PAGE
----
Friction Surface PhenomenaBy
- G.P. Shpenkov, Silesian University, Sosnowiec, Poland
This monograph summarises results of research in some surface phenomena, observed in mechanical treatment and friction. In particular the book is devoted to urgent problems of the science of friction and wear and provides insight into the mechanism of the phenomena that cause, on the one hand, anomalously low coefficients of friction and wear (the so-called selective transfer) and on the other, dramatic damages of the surface layers during sliding (hydrogen wear of metals). The nature of metal interaction during sliding in selective transfer and hydrogen wear modes is analysed in detail. Furthermore results of studies concerned with certain aspects of phenomena appearing in the process of influencing contacting surfaces and with detecting the relationship between the observed characteristics and behavior of investigated materials in the process of mechanical treatment and friction are presented. The principle followed is to combine varied experimental facts, physical concepts and investigation methods, which at first sight appear to be unrelated, and using this approach to determine general rules.
Chapter one provides the reader with a general understanding of fundamental surface phenomena which provide the background to their dynamic interaction in mechanical treatment and under friction. Chapter two deals with the laws governing influence of mechanical effects on the surface. The third chapter presents the fundamentals of the selective transfer theory under friction. Other chapters deal with the possibilities of the Mössbauer electron spectroscopy method, widely used in physics for solving tribology problems, the influence of external electromotive force sources on contact resistance and friction pairs' wear, and hydrogen wear of metals under friction.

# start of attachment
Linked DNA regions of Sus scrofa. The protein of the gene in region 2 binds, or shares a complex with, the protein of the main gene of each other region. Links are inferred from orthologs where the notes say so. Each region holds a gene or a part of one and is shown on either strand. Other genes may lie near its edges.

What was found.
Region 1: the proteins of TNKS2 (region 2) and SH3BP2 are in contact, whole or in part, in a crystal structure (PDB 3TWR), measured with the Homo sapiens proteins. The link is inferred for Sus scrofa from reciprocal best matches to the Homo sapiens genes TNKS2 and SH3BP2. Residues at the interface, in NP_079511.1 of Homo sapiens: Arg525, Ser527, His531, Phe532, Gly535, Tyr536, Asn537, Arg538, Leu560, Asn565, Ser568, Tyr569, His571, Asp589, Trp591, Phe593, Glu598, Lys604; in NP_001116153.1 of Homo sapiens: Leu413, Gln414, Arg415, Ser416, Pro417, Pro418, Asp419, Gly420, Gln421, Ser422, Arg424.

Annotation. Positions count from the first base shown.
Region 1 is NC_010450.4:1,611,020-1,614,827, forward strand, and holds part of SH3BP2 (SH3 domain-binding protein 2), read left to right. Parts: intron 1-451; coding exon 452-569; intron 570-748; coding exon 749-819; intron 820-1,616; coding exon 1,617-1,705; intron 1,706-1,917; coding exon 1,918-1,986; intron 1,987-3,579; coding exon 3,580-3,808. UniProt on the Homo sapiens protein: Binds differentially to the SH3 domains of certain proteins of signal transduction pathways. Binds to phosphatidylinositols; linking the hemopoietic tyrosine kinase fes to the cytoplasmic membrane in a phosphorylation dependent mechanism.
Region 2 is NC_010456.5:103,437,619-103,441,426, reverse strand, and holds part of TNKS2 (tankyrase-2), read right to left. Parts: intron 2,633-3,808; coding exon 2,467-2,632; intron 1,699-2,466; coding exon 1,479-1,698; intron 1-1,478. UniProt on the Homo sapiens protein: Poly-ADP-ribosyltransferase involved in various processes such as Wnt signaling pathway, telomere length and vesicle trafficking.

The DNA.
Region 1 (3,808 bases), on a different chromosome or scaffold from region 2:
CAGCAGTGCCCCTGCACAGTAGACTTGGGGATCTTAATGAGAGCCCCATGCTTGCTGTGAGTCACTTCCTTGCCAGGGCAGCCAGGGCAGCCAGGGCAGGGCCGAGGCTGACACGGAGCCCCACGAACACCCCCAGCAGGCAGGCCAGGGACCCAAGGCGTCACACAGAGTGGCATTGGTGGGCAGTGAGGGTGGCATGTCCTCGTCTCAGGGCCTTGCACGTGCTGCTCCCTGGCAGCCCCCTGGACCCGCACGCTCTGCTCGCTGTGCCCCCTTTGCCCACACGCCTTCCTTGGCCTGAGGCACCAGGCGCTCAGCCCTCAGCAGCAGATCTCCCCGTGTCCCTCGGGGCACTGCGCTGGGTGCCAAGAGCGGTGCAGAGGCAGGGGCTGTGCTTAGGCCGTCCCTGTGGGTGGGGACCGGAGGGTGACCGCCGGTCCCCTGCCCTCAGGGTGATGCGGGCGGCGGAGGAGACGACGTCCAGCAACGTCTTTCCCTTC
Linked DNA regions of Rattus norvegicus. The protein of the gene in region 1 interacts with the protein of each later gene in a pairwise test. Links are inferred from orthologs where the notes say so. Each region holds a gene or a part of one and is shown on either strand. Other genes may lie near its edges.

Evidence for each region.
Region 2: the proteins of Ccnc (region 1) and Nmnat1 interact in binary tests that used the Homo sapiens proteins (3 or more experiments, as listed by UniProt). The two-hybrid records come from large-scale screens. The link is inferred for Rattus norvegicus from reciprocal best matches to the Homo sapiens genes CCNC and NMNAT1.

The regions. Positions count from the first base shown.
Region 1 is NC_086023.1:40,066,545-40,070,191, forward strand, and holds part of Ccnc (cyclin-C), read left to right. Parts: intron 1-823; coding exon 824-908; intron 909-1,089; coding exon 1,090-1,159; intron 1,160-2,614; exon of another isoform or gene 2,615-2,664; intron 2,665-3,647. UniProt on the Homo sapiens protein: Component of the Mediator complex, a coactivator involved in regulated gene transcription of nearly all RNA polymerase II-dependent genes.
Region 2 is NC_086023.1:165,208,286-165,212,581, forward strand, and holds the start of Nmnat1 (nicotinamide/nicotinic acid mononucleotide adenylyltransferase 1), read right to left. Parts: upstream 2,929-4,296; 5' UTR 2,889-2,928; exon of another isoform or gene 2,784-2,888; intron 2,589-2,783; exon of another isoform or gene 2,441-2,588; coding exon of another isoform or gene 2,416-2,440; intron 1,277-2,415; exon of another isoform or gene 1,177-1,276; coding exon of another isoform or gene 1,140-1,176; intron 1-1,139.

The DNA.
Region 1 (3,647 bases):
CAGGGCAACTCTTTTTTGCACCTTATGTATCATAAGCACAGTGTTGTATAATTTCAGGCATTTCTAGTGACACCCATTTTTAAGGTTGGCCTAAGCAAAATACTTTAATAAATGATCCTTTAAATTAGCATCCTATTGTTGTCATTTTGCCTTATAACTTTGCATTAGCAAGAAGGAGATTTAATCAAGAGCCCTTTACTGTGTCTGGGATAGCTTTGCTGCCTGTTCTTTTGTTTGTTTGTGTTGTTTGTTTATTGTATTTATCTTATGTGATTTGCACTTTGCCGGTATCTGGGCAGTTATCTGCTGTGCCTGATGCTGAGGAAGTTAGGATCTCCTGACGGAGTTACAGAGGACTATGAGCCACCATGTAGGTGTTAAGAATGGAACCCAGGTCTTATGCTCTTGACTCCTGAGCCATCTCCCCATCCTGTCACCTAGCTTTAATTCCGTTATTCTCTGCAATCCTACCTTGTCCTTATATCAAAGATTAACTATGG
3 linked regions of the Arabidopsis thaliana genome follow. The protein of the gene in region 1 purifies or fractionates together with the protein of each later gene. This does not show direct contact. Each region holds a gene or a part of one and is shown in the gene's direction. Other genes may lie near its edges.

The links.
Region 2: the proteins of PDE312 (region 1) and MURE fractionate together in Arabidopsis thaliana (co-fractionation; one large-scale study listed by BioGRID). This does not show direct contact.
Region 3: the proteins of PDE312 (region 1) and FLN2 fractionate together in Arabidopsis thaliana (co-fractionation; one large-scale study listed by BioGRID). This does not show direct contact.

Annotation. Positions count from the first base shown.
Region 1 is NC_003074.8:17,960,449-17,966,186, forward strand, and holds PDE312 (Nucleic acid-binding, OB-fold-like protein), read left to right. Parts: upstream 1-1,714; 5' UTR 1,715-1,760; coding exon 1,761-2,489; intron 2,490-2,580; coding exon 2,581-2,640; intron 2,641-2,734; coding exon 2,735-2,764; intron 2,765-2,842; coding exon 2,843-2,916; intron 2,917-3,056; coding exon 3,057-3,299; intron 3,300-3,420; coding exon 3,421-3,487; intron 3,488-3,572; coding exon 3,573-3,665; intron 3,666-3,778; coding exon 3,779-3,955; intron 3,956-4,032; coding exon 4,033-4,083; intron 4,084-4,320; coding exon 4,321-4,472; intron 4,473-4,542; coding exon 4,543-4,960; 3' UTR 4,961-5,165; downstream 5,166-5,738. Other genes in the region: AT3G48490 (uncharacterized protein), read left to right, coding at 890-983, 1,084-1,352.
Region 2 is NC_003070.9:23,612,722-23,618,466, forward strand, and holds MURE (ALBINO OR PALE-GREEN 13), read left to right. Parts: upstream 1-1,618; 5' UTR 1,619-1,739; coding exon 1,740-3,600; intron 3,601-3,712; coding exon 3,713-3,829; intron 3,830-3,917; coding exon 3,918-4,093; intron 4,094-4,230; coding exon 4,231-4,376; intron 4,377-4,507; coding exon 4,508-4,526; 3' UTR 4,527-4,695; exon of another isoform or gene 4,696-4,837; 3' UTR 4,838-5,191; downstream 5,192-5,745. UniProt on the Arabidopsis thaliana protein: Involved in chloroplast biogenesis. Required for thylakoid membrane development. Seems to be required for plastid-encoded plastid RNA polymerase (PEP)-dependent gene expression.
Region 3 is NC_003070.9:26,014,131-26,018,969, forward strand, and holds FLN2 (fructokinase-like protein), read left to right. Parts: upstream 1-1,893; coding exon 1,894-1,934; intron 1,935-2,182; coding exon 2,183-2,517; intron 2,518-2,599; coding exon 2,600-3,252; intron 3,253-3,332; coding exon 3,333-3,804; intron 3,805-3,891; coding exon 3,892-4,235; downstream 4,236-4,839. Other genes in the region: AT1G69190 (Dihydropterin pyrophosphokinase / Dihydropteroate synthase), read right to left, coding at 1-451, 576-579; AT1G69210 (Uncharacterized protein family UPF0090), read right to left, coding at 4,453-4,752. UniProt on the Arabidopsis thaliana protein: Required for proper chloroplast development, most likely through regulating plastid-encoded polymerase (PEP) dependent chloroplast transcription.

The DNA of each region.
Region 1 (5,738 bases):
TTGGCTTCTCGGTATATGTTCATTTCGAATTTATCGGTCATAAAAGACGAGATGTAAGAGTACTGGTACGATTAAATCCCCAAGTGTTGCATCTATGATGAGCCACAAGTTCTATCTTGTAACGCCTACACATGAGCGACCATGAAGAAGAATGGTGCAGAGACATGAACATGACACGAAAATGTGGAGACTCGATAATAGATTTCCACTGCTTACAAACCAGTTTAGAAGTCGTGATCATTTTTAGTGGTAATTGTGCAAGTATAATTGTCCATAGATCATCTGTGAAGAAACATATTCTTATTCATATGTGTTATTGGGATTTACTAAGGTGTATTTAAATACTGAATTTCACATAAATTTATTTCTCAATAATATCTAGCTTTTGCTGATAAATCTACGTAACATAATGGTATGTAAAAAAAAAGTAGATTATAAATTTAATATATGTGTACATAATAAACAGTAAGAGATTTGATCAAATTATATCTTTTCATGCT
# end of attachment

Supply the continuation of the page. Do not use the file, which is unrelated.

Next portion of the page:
Tribology and Interface Engineering
Published: April 1995
- Preface. 1. Interaction of solids. 2. Surface state; energy characteristic. 3. Physical chemistry of contact interaction at selective transfer. 4. The role of high pressure and shear strain in friction. 5. Structural and phase changes studied by Mössbauer spectroscopy. 6. Influence of external electromotive forces on contact resistance and wear. 7. Hydrogenation during sliding and hydrogen wear mechanism. Conclusion. References. Subject index.